Updated: May 17
Curse words can be an extremely valuable tool for any actor. But actors usually don't use them in a helpful way. Adult actors will find a curse word in a text and treat it as any other word (or overly emphasize it), which ultimately negates the need for the curse word in the first place. Young actors aren't afforded that luxury of having a curse word in their text yet are very often telling the same emotionally-charged scenes as their adult co-stars, so it's even more important that they know how to utilize curse words as a tool. (And yes, parents, keep reading.)
Curse words are socially taboo because they are too heightened for every-day-life situations. It is not socially acceptable in day-to-day life to curse while talking to the cashier at your local grocery store or when discussing a project with a teacher.
But scenes, by their very nature, are heightened. They are extreme situations that would be out of the ordinary for you or me on a typical day. Each scene offers a moment for the character to learn about how they exist within the world, to win or lose a major argument, to face or overcome a difficult obstacle, or any number of other life-changing scenarios. (If you encounter a scene that isn't heightened from day-to-day life for one of the characters in some way, it is poorly-written, going to be cut from the project, or you have missed something big.) In these scenes, the world is heightened, our bodies are at the ready, our minds are focused, and sometimes a curse word is exactly what you need as subtext in order to honor the text.
Let's explore all of this through an example. I've worked on a scene with several of my young actors in which two girls have locked themselves in a bedroom as their stepfather is pounding on the door. He is drunk, he is screaming, and they know from previous experience that, if he gets through that door, he will beat them. (This is not, for most people, an every-day-life experience or, hopefully, something that anyone ever has to encounter. It is a heightened experience beyond what most of us can imagine.)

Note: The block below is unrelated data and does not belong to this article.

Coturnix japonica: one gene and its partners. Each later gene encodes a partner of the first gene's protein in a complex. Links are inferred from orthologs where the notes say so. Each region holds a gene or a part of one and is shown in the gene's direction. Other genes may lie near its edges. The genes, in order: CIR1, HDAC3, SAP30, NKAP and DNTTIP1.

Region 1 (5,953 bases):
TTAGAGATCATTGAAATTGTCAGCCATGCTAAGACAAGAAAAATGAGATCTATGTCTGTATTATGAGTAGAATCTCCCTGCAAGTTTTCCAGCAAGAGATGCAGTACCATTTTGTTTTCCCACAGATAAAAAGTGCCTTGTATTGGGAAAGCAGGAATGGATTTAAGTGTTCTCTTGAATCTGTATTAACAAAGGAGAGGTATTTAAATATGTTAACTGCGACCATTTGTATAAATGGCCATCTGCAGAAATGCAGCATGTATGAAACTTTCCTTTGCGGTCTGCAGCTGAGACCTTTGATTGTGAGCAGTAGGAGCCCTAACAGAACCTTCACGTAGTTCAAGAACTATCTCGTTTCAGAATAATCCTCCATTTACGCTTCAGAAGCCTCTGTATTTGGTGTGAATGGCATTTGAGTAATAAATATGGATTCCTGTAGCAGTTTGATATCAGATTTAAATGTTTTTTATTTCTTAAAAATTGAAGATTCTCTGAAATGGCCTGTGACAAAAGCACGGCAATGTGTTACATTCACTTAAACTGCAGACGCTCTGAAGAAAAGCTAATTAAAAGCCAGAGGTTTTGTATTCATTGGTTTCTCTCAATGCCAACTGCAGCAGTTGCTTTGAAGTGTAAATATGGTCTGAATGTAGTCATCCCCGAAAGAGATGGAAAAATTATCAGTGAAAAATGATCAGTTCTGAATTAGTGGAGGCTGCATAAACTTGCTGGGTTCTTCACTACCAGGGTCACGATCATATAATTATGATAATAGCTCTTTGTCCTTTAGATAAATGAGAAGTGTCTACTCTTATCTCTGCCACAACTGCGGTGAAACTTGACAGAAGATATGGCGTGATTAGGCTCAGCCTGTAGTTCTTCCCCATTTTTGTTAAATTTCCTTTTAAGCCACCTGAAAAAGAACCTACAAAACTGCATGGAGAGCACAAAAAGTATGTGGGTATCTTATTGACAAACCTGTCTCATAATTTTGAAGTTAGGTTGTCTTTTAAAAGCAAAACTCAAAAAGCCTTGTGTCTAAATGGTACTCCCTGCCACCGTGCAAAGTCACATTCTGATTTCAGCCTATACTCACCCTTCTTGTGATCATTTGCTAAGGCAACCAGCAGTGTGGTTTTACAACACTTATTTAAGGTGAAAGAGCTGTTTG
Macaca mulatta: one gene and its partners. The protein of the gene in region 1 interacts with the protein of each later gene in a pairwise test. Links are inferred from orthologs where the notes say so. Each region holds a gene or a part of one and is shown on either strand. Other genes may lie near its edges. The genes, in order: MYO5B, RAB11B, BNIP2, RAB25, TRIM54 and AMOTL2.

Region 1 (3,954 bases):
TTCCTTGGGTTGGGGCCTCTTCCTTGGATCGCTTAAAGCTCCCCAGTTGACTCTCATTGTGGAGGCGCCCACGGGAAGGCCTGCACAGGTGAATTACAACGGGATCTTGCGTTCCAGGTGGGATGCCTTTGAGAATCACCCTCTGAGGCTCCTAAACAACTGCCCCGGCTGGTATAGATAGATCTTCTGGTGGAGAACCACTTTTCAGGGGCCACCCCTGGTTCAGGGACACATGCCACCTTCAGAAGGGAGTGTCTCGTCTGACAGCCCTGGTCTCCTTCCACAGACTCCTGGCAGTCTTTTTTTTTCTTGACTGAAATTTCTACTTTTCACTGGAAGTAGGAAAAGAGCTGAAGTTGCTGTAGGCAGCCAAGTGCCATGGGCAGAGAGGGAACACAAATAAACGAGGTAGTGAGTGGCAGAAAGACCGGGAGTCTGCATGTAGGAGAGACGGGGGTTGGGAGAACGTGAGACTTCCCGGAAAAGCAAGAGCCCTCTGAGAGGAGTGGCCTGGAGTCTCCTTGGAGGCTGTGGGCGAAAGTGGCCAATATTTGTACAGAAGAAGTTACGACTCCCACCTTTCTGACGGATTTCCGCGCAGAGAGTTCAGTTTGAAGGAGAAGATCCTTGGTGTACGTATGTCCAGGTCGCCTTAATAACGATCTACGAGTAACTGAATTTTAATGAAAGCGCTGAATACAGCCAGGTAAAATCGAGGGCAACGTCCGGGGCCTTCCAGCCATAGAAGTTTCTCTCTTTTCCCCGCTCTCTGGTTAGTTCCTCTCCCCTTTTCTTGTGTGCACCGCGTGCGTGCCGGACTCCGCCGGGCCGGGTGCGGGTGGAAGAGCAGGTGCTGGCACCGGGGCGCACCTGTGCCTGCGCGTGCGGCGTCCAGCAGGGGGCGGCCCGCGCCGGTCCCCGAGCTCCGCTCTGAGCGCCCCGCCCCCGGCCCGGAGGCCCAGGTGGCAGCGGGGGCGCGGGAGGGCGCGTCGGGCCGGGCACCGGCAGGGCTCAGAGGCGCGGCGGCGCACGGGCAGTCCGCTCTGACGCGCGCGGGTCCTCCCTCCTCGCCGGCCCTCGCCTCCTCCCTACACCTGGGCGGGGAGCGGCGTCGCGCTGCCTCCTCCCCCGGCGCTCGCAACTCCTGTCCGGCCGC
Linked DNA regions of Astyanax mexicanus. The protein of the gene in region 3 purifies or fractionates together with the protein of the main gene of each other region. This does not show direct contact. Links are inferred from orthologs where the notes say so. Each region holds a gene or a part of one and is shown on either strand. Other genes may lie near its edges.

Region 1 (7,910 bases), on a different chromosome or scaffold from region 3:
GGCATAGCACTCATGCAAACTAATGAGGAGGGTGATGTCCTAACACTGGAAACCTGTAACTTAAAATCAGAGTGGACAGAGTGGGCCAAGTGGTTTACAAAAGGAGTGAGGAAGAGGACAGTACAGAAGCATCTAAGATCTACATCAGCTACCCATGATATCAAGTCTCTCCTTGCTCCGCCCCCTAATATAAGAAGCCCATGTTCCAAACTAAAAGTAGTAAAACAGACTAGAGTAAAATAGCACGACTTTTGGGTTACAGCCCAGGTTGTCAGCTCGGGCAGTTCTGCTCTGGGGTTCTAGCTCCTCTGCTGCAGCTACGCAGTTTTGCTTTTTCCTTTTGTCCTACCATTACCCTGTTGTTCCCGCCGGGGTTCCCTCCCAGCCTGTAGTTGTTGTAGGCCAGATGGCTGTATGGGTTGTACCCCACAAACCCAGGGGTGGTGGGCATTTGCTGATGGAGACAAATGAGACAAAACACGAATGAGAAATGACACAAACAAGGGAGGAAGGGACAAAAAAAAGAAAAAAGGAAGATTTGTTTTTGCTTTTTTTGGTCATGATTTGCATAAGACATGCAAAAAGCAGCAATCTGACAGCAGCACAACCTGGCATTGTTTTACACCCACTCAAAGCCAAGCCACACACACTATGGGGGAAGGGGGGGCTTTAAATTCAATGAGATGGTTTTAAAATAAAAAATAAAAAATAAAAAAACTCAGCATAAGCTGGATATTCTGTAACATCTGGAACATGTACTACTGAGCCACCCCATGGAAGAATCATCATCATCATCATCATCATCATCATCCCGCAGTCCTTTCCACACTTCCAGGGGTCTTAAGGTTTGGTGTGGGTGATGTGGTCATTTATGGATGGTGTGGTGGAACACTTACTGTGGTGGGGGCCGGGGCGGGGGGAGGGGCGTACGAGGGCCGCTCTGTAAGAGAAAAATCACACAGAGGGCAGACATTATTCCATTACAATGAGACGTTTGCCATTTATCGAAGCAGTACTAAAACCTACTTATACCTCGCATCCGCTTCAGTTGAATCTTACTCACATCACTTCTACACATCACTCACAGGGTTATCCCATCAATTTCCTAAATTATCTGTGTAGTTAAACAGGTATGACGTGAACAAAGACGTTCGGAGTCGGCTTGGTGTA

In the script, the text that is written is "Go away!" One of the young girls is meant to scream this with such ferocity that the audience inherently understands her fear of death and, simultaneously, her primal instinct to save her younger sister. These two words are meant to express a thought just as powerful, if not more powerful, as the grown man bending and cracking the door of their bedroom with his fists. These two words are literally her being caught in the crossroads of Fight vs Flight and we do not yet know which path she will choose.
While working on this script, I have seen young actors attempt to deliver this line and fall short. Their minds get in the way: they are pretending to be scared; their bodies do not drop down into the severity of the situation. But curse words do not live in the mind, they live in the body. They are verbal attempts to turn physical actions into words. Stab, punch, claw... survive. So there is a big difference when a young actress screams "Go away!" and when that same actress screams "Go the f**k away!" The body changes, the breath changes, the focus changes... They have now transformed from an actress in a room attempting to bring a scene to life, into a person convincing their body that they are in an extreme situation. The word is more dire, thus the body believes it.
This is where the tool lies. We are not using these words as a trick to convince the viewer that we're serious; actually quite the opposite. These heightened words are reserved for extreme circumstances: moments of stress and surprise and joy and loss and primal need. Just like the brain can't decipher between dreams and reality (why you wake up clammy and angry at your sibling after they've stolen your house made entirely of peanut butter cookies), it's also true that these words trick the brain into feeling these extreme emotions. The brain then sends the necessary chemicals into the body (adrenaline, serotonin, etc...) and now the body is receiving exactly what it needs to continue the scene in a heightened, grounded, natural state and the cycle can continue. There is no need to add on to the scene, because your body is now in the exact physical state it would be in these heightened situations.
In other words, if you're carrying 100 pounds, no need to play 110.
To be clear, I'm not saying to change the text of the scene. The curse word can exist in preparation of the scene, in your own words, and then as the thought that fuels the written text. And even as the impulse that *almost* makes its way out of your mouth. But don't go dropping any F-Bombs in a CW audition. I don't think it would help you.
Jordan Woods-Robinson is an Actor and Head Honcho at Book From Tape Acting Studios in Orlando, FL. He challenges his actors to harness impulse as a tool, to trust their guts, to work on their feet, to break rules, and, overall, to make bold choices that make a lasting impression through tape. Email Jordan